Language Selection

English French German Italian Portuguese Spanish

A Closer Look At Red Hat's Plymouth

Filed under
Linux

Back in July we shared Red Hat's intentions to replace RHGB with Plymouth, a new graphical boot process that is able to benefit from the latest Linux graphics capabilities. Red Hat engineers had primarily designed Plymouth around a forthcoming feature we've talked about quite a bit known as kernel mode-setting, which provides end-users with a cleaner and flicker-free boot experience. Today though we are looking at Plymouth and its different plug-ins along with providing a few more videos.

The current version of Plymouth is 0.6.0 and development on this RHGB replacement began in May of 2007 by Red Hat's Ray Strode. However, it wasn't until earlier this year with Fedora 10 that development of Plymouth kicked into full swing. The code to Plymouth is hosted on the FreeDesktop.org git server. As a forewarning, Plymouth is not a solution that can just be built for your distribution of choice, but it must be fully integrated into the distribution. However, once kernel mode-setting is in the mainline Linux kernel, we will hopefully see more distributions use Plymouth or develop their own richer boot programs.

Plymouth has an extensive API that allows artists and programmers to develop graphically rich Plymouth plug-ins. Plymouth is, however, compiled into the system's initial RAM disk (initrd) so there are some limitations. Plug-ins though can rely on loading PNG images as libpng is linked to Plymouth.

More Here




More in Tux Machines

Phoronix on AMD Linux Graphics News

Today in Techrights

today's leftovers

Leftovers: Software

  • Announcement: GnuCash 2.6.13 Release
  • Beamforming in PulseAudio
    In case you missed it — we got PulseAudio 9.0 out the door, with the echo cancellation improvements that I wrote about. Now is probably a good time for me to make good on my promise to expand upon the subject of beamforming.
  • Oracle Releases VirtualBox 5.0.24 to Add Better Linux 4.6 Support, Fix Bugs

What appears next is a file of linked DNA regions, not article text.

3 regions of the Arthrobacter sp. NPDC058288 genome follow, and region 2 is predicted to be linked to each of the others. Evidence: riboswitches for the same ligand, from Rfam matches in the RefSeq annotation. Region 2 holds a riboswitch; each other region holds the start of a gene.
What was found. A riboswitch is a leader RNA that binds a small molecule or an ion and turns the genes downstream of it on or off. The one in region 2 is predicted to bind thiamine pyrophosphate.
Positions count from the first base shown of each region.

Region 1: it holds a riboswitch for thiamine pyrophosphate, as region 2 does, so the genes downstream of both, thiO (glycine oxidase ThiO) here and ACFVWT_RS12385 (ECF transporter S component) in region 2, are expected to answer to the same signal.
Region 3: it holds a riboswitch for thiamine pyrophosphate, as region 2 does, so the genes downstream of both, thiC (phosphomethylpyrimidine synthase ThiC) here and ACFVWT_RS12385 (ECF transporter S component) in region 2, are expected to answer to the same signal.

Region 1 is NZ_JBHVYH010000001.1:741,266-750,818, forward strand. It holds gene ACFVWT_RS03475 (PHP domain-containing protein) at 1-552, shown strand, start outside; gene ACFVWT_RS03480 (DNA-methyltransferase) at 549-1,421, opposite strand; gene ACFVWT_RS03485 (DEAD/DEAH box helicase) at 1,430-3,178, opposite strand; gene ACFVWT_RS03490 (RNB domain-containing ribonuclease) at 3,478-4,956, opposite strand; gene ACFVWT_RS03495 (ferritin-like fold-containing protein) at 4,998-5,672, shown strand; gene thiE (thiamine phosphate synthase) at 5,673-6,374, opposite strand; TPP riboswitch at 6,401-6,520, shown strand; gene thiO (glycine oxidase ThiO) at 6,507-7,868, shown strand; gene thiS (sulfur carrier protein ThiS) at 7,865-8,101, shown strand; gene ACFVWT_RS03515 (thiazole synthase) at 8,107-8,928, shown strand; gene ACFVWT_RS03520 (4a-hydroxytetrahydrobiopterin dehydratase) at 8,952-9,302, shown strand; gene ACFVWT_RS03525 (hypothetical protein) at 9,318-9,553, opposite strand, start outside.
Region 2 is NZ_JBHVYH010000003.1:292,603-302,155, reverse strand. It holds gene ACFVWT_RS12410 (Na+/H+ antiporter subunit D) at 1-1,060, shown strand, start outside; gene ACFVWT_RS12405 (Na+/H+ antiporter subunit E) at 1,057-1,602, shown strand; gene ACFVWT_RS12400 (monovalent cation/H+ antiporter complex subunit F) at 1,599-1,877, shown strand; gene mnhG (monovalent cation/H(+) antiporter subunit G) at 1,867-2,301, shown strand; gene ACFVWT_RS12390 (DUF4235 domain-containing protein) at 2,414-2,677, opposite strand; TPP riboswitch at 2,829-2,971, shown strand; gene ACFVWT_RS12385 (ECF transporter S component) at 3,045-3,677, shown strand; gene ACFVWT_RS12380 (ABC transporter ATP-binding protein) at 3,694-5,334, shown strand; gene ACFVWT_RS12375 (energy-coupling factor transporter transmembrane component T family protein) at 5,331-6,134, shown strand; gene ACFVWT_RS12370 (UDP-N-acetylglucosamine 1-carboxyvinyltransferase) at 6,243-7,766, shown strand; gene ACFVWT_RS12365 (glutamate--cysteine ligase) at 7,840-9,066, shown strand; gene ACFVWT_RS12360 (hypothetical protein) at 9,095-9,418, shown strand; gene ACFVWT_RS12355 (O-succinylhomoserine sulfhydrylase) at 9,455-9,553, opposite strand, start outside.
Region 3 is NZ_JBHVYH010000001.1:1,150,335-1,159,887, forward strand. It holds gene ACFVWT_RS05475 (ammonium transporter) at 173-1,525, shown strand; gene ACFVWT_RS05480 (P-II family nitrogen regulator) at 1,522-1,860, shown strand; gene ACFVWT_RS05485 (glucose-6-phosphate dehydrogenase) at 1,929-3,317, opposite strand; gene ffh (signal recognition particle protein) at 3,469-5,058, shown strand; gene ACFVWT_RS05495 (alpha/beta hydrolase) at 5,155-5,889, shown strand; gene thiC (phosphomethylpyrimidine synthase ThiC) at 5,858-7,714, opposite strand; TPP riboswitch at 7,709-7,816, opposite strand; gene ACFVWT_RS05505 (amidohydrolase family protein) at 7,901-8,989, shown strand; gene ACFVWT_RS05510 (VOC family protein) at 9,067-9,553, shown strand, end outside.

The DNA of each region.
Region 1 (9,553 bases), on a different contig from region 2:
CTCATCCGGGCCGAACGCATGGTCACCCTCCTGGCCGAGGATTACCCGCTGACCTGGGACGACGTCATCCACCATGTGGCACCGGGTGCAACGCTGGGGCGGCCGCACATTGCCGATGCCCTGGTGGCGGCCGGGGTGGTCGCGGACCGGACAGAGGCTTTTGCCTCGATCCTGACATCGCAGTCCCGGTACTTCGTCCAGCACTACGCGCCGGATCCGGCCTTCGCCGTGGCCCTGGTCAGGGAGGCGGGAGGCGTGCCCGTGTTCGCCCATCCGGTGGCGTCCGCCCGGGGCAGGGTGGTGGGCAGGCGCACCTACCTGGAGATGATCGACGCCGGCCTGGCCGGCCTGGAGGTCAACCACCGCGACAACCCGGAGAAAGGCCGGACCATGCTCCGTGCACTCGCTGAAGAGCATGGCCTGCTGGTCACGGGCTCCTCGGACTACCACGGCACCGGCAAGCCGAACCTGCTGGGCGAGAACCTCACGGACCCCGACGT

Today, June 28, 2016, Oracle has announced the general availability of the VirtualBox 5.0.24 virtualization software for all supported platforms, including GNU/Linux, Mac OS X, and Microsoft Windows.
  • Can't make it to GUADEC this year
    I loved attending the GNOME Users And Developers European Conference (GUADEC). I want to go back, but it's hard to get away for such a long trip.
  • Moving to the project phase in Outreachy
    I've coded the research phase in blue, and the usability testing phase in red. As you can see, we moved pretty quickly through the research phase, learning about "What is usability," different ways to test usability, personas, scenarios, and scenario tasks. And Ciarrai, Diana, and Renata have done very well here. We've taken the last week to settle into a project focus, and figure out who wants to do what. And today, we are officially starting the usability testing phase!
  • Watchmaster App Released for Tizen on the Gear S2
    WatchMaster features a collection of 200+ high quality and unique watch face designs that up to now have been available for Android wear devices, but have now finally been released for the Tizen based Gear S2. The company has many capable designers, such as Liongate, Pluto, Excalibur and Monostone that create a wide variety of watchfaces that include: Analog to illustration, moonphase, ambient and animation design. If your looking some aesthetically pleasing watches to enhance your individuality then they are definitely worth a look.
  • A first look at Google's Science Journal app
    Google recently announced the release of its Science Journal app, a tool intended to "inspire future makers and scientists." All you need to get started is an Android phone—it will make use of the sensors on your phone and offers a digital science notebook to record your findings. The app is free and slated to be released open source later this summer. Google has already released microcontroller firmware for Arduino-based sensors on GitHub.